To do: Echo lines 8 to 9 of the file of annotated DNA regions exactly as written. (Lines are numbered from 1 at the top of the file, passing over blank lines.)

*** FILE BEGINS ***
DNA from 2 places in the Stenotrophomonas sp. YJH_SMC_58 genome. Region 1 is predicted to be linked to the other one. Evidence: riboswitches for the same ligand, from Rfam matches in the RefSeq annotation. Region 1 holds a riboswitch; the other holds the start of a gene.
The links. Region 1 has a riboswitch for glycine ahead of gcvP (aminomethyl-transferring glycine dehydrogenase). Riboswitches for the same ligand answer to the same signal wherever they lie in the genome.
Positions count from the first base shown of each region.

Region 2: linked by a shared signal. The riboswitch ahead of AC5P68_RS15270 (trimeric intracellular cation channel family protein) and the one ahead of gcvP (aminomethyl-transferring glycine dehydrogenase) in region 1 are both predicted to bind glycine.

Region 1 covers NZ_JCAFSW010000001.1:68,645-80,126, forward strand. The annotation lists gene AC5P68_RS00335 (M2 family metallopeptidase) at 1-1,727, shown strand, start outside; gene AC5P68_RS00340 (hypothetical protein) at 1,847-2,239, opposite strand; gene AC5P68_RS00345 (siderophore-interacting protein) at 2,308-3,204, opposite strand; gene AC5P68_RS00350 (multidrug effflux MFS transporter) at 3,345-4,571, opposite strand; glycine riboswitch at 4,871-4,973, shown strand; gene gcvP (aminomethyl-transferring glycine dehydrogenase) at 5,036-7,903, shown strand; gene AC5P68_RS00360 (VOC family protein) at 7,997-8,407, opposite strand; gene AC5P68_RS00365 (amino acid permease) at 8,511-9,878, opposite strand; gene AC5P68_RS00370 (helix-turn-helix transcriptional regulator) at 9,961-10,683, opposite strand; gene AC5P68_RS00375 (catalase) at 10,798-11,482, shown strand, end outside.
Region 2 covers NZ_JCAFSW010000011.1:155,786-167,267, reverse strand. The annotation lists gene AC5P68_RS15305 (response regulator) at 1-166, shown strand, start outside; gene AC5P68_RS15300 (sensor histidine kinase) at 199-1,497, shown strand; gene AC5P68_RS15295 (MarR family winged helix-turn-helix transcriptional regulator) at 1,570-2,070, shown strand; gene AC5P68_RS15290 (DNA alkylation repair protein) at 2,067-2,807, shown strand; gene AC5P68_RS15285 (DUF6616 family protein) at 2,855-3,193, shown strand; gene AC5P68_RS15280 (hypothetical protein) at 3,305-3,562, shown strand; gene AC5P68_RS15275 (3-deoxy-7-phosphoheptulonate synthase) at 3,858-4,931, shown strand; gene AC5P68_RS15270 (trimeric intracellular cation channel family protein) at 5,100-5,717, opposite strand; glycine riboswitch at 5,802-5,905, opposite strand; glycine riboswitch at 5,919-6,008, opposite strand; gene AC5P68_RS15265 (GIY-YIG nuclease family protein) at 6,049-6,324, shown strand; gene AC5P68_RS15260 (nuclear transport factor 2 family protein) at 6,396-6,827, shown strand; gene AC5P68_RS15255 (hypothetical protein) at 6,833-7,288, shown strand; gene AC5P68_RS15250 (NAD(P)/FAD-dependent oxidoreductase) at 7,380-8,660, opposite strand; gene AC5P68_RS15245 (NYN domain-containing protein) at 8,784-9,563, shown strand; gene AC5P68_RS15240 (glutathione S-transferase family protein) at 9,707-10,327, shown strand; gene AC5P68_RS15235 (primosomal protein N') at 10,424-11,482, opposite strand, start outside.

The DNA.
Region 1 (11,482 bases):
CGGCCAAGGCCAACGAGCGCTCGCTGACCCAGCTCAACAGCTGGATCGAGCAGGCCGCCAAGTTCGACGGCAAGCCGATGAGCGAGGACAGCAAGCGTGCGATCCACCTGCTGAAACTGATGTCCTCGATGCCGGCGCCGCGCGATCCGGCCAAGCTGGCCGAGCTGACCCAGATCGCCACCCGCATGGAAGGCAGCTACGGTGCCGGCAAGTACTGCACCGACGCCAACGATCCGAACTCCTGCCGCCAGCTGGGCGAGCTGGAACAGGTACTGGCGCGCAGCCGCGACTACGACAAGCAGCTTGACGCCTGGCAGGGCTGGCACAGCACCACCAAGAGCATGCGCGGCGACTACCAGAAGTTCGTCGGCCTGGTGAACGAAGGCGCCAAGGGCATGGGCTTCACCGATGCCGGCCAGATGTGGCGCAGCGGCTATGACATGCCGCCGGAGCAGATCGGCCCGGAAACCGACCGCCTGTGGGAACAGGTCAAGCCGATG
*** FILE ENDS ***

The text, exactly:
Region 1 (11,482 bases):
CGGCCAAGGCCAACGAGCGCTCGCTGACCCAGCTCAACAGCTGGATCGAGCAGGCCGCCAAGTTCGACGGCAAGCCGATGAGCGAGGACAGCAAGCGTGCGATCCACCTGCTGAAACTGATGTCCTCGATGCCGGCGCCGCGCGATCCGGCCAAGCTGGCCGAGCTGACCCAGATCGCCACCCGCATGGAAGGCAGCTACGGTGCCGGCAAGTACTGCACCGACGCCAACGATCCGAACTCCTGCCGCCAGCTGGGCGAGCTGGAACAGGTACTGGCGCGCAGCCGCGACTACGACAAGCAGCTTGACGCCTGGCAGGGCTGGCACAGCACCACCAAGAGCATGCGCGGCGACTACCAGAAGTTCGTCGGCCTGGTGAACGAAGGCGCCAAGGGCATGGGCTTCACCGATGCCGGCCAGATGTGGCGCAGCGGCTATGACATGCCGCCGGAGCAGATCGGCCCGGAAACCGACCGCCTGTGGGAACAGGTCAAGCCGATG